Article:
At the same time, he references African independence movements and acknowledges how both Black Americans and Africans could no longer be controlled by fear alone. This led to creations of humanitarian initiatives like the Peace Corps created in 1961, sending their first batch of corps members to West Africa in the height of the Cold War and only a few years after the discovery of oil. In his opinion, philanthropy took the place of colonialism.
In looking at the response to COVID-19 in Africa today, we can see how a global humanitarian discourse for addressing the health concerns of African peoples has also led to further debt pressure, shifting the economic control of African countries to the whims of neoliberal regimes that prescribe specific sets of social action. Today we can see how these actions, though they served the interests and reputations of multilateral institutions, also contributed to increased disregard for human rights in some African countries.
Malcolm X and the potentials for Black and African collaboration
As an activist, orator and leader, Malcolm X grew into his position and opinions through continued study and self-reflection. He was aware of the connection between the systems of economic subordination and violence committed against Black Americans and Black Africans. His insights are relevant to the functioning of the contemporary global economic system. Looking at the discourses that justify authoritative practices, and the ongoing neoliberal extractive economic practices of the West, we can still see reasons why Black people around the world have a stake in a common fight against racial capitalism and the discourses that support it.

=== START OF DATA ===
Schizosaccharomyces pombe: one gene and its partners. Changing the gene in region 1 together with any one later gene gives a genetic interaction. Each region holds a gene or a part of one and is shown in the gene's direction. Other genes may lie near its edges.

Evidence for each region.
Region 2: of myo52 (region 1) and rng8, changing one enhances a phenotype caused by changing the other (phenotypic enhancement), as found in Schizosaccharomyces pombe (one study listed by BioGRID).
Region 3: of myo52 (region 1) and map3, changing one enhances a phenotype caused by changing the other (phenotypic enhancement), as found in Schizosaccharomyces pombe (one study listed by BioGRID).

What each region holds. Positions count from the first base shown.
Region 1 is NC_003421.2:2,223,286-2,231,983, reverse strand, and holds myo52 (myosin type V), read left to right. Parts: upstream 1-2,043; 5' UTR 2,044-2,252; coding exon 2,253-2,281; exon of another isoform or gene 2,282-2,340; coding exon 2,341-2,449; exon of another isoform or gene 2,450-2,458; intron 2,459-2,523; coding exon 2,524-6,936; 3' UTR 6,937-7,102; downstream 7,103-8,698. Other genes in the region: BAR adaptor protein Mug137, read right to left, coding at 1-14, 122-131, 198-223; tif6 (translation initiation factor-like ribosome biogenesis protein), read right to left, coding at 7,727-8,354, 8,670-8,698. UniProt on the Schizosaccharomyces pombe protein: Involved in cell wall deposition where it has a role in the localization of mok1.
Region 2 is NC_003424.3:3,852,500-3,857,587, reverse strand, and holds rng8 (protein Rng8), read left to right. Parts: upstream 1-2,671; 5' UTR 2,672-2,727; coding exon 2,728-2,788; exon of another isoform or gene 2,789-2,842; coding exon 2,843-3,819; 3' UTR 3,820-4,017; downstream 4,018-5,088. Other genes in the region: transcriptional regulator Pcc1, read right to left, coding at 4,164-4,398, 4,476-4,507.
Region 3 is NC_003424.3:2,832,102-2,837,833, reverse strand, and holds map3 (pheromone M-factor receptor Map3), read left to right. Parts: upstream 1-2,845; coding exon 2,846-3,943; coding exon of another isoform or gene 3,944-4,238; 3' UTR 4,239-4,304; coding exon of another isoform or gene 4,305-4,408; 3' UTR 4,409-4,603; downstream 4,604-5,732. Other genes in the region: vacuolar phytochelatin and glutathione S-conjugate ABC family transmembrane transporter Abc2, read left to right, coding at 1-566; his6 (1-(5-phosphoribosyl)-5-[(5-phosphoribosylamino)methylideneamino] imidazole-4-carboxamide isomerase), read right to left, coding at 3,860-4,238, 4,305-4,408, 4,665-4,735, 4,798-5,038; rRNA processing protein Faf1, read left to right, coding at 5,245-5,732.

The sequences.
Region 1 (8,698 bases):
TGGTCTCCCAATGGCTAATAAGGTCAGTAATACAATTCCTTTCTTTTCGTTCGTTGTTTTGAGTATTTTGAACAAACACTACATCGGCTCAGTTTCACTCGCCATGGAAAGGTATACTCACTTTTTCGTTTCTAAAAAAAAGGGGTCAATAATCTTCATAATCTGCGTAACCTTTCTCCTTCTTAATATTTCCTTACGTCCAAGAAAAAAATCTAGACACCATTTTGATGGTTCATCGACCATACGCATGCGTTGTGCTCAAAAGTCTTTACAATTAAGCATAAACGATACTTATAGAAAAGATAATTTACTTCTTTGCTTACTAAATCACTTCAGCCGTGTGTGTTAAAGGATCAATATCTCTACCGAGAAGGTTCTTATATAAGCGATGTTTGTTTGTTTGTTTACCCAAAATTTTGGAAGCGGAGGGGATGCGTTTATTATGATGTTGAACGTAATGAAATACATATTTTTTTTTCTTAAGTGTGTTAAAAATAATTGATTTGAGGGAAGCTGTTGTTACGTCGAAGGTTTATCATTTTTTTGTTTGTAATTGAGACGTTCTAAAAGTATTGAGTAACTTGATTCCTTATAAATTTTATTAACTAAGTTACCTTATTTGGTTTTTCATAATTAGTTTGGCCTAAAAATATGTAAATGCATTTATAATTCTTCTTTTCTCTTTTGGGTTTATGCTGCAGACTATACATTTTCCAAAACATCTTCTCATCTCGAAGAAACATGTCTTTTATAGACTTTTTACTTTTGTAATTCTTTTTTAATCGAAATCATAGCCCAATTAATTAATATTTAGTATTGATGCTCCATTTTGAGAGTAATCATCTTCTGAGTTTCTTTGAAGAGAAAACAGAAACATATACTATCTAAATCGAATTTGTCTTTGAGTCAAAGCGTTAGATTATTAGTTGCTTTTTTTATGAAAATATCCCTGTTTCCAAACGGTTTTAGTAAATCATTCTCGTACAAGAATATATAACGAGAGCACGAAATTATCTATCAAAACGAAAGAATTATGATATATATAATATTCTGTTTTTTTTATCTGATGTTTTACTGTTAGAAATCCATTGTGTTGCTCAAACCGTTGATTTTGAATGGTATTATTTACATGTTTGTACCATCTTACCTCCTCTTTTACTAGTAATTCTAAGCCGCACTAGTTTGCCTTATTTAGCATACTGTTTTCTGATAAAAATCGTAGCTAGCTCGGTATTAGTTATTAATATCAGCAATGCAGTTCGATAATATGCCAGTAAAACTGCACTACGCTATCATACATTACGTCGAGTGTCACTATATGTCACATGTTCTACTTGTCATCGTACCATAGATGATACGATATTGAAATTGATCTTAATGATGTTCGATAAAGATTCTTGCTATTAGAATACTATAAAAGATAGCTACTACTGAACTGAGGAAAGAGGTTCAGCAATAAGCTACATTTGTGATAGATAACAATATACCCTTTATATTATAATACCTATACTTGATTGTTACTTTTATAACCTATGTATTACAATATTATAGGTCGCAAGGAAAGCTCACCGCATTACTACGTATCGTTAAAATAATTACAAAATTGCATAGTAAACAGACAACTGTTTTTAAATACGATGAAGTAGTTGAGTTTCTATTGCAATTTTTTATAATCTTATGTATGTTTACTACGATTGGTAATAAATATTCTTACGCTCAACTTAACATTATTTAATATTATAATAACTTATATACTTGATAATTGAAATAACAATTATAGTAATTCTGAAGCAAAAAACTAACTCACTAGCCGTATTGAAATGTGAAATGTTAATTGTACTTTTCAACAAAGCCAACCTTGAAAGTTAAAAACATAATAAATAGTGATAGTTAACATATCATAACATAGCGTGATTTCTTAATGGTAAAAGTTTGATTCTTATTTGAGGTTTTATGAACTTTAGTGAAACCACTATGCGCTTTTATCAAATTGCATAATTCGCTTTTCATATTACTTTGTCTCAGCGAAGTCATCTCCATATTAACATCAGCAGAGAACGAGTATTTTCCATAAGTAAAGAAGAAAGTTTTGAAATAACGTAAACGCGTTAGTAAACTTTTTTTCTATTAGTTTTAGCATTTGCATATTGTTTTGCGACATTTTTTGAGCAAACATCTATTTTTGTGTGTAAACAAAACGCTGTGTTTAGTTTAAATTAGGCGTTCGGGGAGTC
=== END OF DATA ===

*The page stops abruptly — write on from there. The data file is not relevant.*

Though some may say that Malcolm X’s speech to LSE in 1965 is inflammatory or pessimistic, similar to critiques on Black intellectuals today, I choose to read his tone as urgent and aspirational for continuing to build collective action and coalitions between and among Black people in the West and Black Africans on the continent.
The insights from this blog post were generated by the author in conversation with a study group connected to the virtual Symposia Reimagining Education Work for Collective Freedom organised by faculty at the University of Pittsburgh.
Ikenna Acholonu is currently studying at LSE towards his MSc in Anthropology and Development with a focus on African Development. He also is the Programme Manager for the Uggla Family Scholars Programme at LSE, working to provide access for both home and international undergraduate students that are underrepresented within the institution. This first appeared on Africa@LSE.
Photo: Malcolm X, 1964. Credit: U.S. News & World Report Magazine Photograph Collection, Library of Congress, Reproduction Number: LC-DIG-ppmsc-01274. Public domain.